If you follow the NBA, you've probably heard a lot of different things about Warriors guard Monta Ellis.
You probably know that Ellis was a budding star before injuring his left ankle in an offseason moped accident. And you likely remember that the Warriors fined Ellis $3 million for the transgression, and still claim they hold the right to void the remainder of the $66 million deal he signed only weeks before the accident.
You also might have heard that Ellis is angry about that, and that he isn't too fond of coach Don Nelson, either.
Here's something you might not have heard: Monta Ellis is back.
Yes, it took most of the season, but Ellis is every bit his former self. If he isn't, he's so close that the difference is imperceptible to the naked eye. Since returning from a two-week absence, Ellis has put together a nine-game stretch that last year's play doesn't have anything on.
Ellis' lightning quick first step has returned, along with the end-to-end speed that few players can equal. More important, Ellis' decisiveness and confidence also have made a comeback. Oh, and he's elevating again, too.
There were doubts. In the days, weeks and months after Ellis' accident in August, there were whispers and inferences the injury was more serious than first thought. There was no answer to the question: "Will Monta ever be the same player?"
We can answer now. He will.
Ellis missed the first 43 games of the season before returning in late January. He would play 13 consecutive games, but it was obvious Ellis wasn't right. He was no longer darting and daring; he had become deliberate. His jumper was a little flatter, and he wasn't getting to the hole like he always had.
It seemed clear to anyone watching that Ellis didn't fully trust the ankle, and there was a strange timidity to his game. In those games, Ellis averaged just 13.4 points per game and shot below 40 percent from the field. For comparison sake, Ellis averaged 20.2 points per game and shot 53 percent from the field in 2007-08.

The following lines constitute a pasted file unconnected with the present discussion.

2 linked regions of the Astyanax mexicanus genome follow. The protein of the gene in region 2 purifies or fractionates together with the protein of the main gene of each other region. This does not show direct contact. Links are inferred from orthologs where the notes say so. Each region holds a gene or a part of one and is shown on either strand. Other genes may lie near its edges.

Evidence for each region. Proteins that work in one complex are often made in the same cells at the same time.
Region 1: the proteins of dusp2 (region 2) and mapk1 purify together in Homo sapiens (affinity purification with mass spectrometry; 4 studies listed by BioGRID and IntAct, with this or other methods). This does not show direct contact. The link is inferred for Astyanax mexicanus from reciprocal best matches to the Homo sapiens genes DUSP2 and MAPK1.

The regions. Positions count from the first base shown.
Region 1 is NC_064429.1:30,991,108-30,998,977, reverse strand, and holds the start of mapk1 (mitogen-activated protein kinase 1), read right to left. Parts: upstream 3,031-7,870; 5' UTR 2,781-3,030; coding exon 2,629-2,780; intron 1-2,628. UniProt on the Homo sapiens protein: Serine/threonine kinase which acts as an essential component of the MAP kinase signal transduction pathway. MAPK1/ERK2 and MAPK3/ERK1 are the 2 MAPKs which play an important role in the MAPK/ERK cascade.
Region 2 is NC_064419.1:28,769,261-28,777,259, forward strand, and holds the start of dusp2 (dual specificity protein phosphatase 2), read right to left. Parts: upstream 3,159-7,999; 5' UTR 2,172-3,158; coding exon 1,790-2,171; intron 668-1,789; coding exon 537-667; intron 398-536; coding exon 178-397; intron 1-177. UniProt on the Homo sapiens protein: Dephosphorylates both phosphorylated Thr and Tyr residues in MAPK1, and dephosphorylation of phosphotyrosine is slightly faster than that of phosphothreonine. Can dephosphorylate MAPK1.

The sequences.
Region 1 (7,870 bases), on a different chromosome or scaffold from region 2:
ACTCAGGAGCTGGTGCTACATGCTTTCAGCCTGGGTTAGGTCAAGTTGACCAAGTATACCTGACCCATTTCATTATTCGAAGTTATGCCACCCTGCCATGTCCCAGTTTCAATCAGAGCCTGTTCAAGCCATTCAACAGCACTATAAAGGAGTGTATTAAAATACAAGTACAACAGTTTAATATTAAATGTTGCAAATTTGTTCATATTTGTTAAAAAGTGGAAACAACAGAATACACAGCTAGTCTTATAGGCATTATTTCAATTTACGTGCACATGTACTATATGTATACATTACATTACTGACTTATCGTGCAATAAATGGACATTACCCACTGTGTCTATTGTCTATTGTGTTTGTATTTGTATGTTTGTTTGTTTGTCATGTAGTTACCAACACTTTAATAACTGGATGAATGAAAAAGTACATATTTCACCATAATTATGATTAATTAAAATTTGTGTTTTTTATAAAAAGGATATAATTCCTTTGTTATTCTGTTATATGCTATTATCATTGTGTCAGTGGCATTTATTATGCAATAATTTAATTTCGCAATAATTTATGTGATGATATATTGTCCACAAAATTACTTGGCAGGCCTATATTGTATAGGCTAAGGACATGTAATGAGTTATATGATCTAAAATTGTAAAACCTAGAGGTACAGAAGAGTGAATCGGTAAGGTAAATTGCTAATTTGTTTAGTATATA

After the Warriors defeated the OKC Thunder on Feb. 21, the team announced Ellis was going to take a week or two off to rest the ankle, which was experiencing stiffness.
Ellis left the arena that night without speaking to reporters, and a few days later he went back to Mississippi to visit with his ailing mother. Ellis missed seven games, and when he returned earlier this month, he told a very different story than the one the Warriors were telling.
Ellis said his ankle was fine, and that it had been fine the whole time. Ellis said the ankle had nothing to do with missing seven games, and that it was all about being with his mom.
The disconnect between Ellis and the Warriors might have gotten more play, but for the fact that there was such a difference in Ellis' play. The blur was back.
Ellis was faster and quicker, more vocal and more engaged. The spring is back in his jumper and he's regained his ability to finish at the rim in traffic.
In his nine games back since the two-week absence, Ellis has averaged 23.5 points per game while shooting 52.6 percent from the field.
True, those numbers don't quite match up to Ellis' February of 2008, when he shot 60 percent from the field for the whole month (one of only nine guards to ever shoot that high of a percentage for an entire month), but you can see he's right there.
Of course, Ellis remains an imperfect player, and it's not as if his flaws have gone away. He still struggles to defend bigger guards, commits a careless turnover or two every game and is a work-in-progress at the point.
But Ellis is back to where he was, and because of that, he can go from there.
There are all kinds of questions surrounding the Warriors these days. Who's running the show? Why isn't Nellie playing Jamal Crawford? Has anyone seen Chris Mullin?
And, of course, there's the one about whether or not the Warriors can void the remainder of Ellis' contract.
That shouldn't be a question anymore. Ellis is all the way back.